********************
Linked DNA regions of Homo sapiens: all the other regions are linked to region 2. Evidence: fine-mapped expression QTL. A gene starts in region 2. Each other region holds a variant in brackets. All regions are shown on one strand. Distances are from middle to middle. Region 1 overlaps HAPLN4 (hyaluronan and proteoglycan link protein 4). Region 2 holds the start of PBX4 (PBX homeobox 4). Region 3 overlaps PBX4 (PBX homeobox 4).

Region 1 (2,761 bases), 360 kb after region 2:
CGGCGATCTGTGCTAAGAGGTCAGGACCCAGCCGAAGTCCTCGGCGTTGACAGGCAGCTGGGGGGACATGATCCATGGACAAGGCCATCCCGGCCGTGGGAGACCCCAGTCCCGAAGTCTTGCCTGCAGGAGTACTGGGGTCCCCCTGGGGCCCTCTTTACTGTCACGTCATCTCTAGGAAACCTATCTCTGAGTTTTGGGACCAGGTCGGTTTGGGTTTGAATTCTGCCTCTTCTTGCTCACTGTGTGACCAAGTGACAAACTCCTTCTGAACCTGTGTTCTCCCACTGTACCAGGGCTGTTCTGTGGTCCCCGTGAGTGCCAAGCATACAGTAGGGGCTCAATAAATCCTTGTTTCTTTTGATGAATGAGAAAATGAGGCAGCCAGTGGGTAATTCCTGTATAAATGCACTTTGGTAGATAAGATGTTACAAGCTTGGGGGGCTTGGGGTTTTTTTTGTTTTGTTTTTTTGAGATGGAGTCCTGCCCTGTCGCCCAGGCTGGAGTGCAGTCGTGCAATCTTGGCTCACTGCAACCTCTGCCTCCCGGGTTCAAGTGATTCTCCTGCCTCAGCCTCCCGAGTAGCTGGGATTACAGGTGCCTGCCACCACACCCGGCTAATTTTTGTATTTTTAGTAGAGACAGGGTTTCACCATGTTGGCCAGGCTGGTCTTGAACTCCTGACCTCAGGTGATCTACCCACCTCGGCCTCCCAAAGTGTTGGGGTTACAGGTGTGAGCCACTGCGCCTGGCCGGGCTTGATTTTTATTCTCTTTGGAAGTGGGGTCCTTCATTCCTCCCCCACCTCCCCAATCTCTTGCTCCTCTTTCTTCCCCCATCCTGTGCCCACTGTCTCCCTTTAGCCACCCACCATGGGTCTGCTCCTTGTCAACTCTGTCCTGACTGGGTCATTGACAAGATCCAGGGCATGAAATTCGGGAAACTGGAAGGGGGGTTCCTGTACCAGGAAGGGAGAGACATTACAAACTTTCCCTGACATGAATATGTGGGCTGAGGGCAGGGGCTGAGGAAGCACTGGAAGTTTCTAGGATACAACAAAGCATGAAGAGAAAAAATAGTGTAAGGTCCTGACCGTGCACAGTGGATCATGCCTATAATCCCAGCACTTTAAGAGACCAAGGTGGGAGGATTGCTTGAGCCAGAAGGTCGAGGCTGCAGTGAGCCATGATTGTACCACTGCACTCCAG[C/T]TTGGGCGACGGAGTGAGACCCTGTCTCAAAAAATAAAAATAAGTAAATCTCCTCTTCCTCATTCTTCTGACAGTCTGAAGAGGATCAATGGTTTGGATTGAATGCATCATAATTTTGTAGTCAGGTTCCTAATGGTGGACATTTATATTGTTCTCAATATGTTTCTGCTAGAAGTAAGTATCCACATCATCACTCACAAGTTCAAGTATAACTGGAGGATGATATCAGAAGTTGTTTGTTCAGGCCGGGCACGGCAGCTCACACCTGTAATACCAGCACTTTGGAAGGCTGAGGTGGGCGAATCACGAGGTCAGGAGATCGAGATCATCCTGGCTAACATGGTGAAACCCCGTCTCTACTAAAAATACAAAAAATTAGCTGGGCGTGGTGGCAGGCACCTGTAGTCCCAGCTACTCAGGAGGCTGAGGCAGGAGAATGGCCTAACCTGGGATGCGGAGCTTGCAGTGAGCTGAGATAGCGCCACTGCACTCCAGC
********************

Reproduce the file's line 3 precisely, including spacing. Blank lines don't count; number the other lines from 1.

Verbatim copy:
CGGCGATCTGTGCTAAGAGGTCAGGACCCAGCCGAAGTCCTCGGCGTTGACAGGCAGCTGGGGGGACATGATCCATGGACAAGGCCATCCCGGCCGTGGGAGACCCCAGTCCCGAAGTCTTGCCTGCAGGAGTACTGGGGTCCCCCTGGGGCCCTCTTTACTGTCACGTCATCTCTAGGAAACCTATCTCTGAGTTTTGGGACCAGGTCGGTTTGGGTTTGAATTCTGCCTCTTCTTGCTCACTGTGTGACCAAGTGACAAACTCCTTCTGAACCTGTGTTCTCCCACTGTACCAGGGCTGTTCTGTGGTCCCCGTGAGTGCCAAGCATACAGTAGGGGCTCAATAAATCCTTGTTTCTTTTGATGAATGAGAAAATGAGGCAGCCAGTGGGTAATTCCTGTATAAATGCACTTTGGTAGATAAGATGTTACAAGCTTGGGGGGCTTGGGGTTTTTTTTGTTTTGTTTTTTTGAGATGGAGTCCTGCCCTGTCGCCCAGGCTGGAGTGCAGTCGTGCAATCTTGGCTCACTGCAACCTCTGCCTCCCGGGTTCAAGTGATTCTCCTGCCTCAGCCTCCCGAGTAGCTGGGATTACAGGTGCCTGCCACCACACCCGGCTAATTTTTGTATTTTTAGTAGAGACAGGGTTTCACCATGTTGGCCAGGCTGGTCTTGAACTCCTGACCTCAGGTGATCTACCCACCTCGGCCTCCCAAAGTGTTGGGGTTACAGGTGTGAGCCACTGCGCCTGGCCGGGCTTGATTTTTATTCTCTTTGGAAGTGGGGTCCTTCATTCCTCCCCCACCTCCCCAATCTCTTGCTCCTCTTTCTTCCCCCATCCTGTGCCCACTGTCTCCCTTTAGCCACCCACCATGGGTCTGCTCCTTGTCAACTCTGTCCTGACTGGGTCATTGACAAGATCCAGGGCATGAAATTCGGGAAACTGGAAGGGGGGTTCCTGTACCAGGAAGGGAGAGACATTACAAACTTTCCCTGACATGAATATGTGGGCTGAGGGCAGGGGCTGAGGAAGCACTGGAAGTTTCTAGGATACAACAAAGCATGAAGAGAAAAAATAGTGTAAGGTCCTGACCGTGCACAGTGGATCATGCCTATAATCCCAGCACTTTAAGAGACCAAGGTGGGAGGATTGCTTGAGCCAGAAGGTCGAGGCTGCAGTGAGCCATGATTGTACCACTGCACTCCAG[C/T]TTGGGCGACGGAGTGAGACCCTGTCTCAAAAAATAAAAATAAGTAAATCTCCTCTTCCTCATTCTTCTGACAGTCTGAAGAGGATCAATGGTTTGGATTGAATGCATCATAATTTTGTAGTCAGGTTCCTAATGGTGGACATTTATATTGTTCTCAATATGTTTCTGCTAGAAGTAAGTATCCACATCATCACTCACAAGTTCAAGTATAACTGGAGGATGATATCAGAAGTTGTTTGTTCAGGCCGGGCACGGCAGCTCACACCTGTAATACCAGCACTTTGGAAGGCTGAGGTGGGCGAATCACGAGGTCAGGAGATCGAGATCATCCTGGCTAACATGGTGAAACCCCGTCTCTACTAAAAATACAAAAAATTAGCTGGGCGTGGTGGCAGGCACCTGTAGTCCCAGCTACTCAGGAGGCTGAGGCAGGAGAATGGCCTAACCTGGGATGCGGAGCTTGCAGTGAGCTGAGATAGCGCCACTGCACTCCAGC